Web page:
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Mother of 9 Sues Over Unwanted Permanent Sterilization

By Minara El-Rahman | Last updated on

A mother of nine children is suing Baystate Medical Center after undergoing a tubal ligation that she claims she never gave permission for. According to ABC News, Ms. Tessa Savicki is claiming that she underwent a permanent sterilization she never consented to. She claims that she wanted the hospital to insert an intrauterine device (IUD) which is method of birth control that is reversible, but that they performed a tubal ligation instead.

The Boston Herald reports that the mother claims that the unwanted permanent sterilization is a violation of reproductive rights. She has filed a lawsuit with the Hampden Superior Court. After tubal ligation, Ms. Savicki will no longer be able to have children. Ms. Savicki says that the hospital robbed her of reproductive rights. She told the Boston Herald: "There was no medical reason for them to do this. That's my choice. This is my body. I wanted the IUD so later if I felt I wanted more children, I could have more."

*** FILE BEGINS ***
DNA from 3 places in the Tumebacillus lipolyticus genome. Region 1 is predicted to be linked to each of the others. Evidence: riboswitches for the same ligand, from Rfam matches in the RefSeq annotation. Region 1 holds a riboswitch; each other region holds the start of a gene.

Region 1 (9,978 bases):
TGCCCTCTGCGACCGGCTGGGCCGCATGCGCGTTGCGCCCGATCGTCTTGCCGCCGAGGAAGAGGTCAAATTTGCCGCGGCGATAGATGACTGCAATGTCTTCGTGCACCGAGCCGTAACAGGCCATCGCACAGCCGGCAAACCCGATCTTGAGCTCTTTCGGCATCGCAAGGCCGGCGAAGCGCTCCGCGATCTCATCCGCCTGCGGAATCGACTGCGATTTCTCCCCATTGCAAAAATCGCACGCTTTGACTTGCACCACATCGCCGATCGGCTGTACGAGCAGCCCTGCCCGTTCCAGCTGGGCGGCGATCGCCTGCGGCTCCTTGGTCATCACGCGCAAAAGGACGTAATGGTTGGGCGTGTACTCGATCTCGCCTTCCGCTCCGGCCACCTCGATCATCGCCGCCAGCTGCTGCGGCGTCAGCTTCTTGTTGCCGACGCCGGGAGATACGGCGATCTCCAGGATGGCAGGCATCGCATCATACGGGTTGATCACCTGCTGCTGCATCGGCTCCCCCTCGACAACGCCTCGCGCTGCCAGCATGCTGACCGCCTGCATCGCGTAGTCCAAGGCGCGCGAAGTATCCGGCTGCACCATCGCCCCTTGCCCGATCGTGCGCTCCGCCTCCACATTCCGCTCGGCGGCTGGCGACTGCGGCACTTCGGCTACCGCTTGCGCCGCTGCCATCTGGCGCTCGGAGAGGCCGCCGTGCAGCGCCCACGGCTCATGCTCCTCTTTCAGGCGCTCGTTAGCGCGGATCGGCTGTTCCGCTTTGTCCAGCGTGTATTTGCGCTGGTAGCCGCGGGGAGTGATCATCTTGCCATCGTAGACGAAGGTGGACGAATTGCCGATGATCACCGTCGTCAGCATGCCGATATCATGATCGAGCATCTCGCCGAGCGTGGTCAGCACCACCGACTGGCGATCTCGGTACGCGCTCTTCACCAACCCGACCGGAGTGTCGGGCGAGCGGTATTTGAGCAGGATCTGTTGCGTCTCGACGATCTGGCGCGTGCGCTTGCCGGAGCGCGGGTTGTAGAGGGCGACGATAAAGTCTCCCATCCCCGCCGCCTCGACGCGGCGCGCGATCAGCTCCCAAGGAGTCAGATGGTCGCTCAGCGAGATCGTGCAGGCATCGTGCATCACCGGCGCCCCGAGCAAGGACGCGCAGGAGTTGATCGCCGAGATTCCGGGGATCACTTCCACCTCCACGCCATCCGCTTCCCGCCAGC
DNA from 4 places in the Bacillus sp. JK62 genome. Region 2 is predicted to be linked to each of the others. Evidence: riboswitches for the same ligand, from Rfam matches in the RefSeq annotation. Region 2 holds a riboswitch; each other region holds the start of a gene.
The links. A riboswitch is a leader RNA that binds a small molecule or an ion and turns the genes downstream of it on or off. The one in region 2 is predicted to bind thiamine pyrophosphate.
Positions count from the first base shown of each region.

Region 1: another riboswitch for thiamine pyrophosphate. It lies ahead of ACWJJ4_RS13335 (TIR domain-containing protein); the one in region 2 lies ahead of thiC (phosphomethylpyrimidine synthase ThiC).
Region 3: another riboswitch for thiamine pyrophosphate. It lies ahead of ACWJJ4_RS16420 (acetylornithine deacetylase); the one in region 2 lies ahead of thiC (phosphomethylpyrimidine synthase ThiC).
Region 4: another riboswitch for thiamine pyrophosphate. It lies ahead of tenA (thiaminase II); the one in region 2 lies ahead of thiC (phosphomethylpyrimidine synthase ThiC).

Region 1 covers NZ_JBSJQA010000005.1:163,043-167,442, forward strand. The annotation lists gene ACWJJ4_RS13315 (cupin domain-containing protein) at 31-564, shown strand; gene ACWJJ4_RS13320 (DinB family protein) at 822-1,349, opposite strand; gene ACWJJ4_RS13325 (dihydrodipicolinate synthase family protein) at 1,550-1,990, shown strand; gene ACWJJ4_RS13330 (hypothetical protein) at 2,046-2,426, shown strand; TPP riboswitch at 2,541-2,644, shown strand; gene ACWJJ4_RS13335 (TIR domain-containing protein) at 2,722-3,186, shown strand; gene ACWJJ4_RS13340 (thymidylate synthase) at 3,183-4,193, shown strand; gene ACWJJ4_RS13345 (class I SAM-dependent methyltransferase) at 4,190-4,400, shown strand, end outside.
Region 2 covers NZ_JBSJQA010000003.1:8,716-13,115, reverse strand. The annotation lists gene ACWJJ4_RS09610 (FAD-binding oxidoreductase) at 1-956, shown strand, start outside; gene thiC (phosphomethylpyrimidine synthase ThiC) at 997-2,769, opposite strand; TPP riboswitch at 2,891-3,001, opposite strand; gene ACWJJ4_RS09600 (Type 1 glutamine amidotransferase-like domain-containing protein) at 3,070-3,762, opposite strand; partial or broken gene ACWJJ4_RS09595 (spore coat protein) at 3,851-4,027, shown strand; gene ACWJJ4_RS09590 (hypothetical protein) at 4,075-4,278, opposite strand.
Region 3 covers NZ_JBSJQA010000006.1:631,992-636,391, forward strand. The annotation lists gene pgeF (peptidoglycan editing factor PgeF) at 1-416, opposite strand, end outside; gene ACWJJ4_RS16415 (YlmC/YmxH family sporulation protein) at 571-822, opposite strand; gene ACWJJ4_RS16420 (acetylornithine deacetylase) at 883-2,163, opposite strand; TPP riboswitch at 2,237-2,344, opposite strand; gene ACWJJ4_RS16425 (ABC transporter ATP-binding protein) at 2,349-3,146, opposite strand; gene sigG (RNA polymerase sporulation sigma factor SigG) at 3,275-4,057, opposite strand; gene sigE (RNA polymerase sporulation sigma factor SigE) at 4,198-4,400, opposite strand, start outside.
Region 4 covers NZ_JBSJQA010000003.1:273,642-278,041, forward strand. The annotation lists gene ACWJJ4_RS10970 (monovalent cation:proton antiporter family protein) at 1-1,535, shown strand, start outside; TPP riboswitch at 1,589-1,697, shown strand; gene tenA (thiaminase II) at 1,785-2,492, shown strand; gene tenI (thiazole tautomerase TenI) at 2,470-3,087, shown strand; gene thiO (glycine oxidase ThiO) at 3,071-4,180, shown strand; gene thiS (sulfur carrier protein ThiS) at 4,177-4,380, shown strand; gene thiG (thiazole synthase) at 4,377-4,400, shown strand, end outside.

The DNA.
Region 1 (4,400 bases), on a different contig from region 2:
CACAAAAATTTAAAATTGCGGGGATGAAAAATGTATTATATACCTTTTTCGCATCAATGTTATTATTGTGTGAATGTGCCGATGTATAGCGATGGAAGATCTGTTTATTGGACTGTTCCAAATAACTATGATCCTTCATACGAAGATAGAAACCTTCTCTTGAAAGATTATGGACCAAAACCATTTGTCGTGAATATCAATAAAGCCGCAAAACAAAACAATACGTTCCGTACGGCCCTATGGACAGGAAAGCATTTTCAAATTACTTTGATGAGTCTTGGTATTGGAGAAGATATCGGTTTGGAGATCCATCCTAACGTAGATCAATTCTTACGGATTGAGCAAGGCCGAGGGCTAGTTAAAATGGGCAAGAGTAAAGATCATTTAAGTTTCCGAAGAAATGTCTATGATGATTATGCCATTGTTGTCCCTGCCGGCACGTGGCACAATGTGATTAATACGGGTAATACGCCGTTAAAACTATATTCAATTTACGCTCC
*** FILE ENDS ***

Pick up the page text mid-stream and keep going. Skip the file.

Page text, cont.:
Reproductive rights in the United States deal with rights such as the right to bear children, whether a state can mandate sterilization, and the right to use contraception. Way back in 1927, the Supreme Court, in a case called Buck v. Bell, held that the permanent sterilization of a "mentally defective" woman by the name of Carrie Buck was constitutional. However, in a later case called Skinner v. Oklahoma, the Court held that imposing a permanent sterilization on some types of felons is unconstitutional. The holding made it clear that being able to have children is a fundamental constitutional right.

In this case, federal and Massachusetts law requires that written consent be given 30 days prior to a tubal ligation if the patient's medical expenses are covered by the state. Ms. Savicki's expenses were covered by the state, but she claims that she never gave the hospital any written consent. ABC News reports that the consent form and the accompanying "physician's statement" to be filled out by the doctor were not present in Ms. Savicki's medical files. Ms. Savicki's current attorney further claims that the hospital sent a letter to her former attorney dated May 22, 2009, that admits that the hospital could not locate a written consent form in her file.

This is not the first time that Ms. Savicki is suing for reproductive rights. According to the Boston Herald, she sued CVS back in 2001 over selling her expired spermicide which resulted in a pregnancy. Ms. Savicki hopes that her lawsuit will result in more women being aware of reproductive rights.

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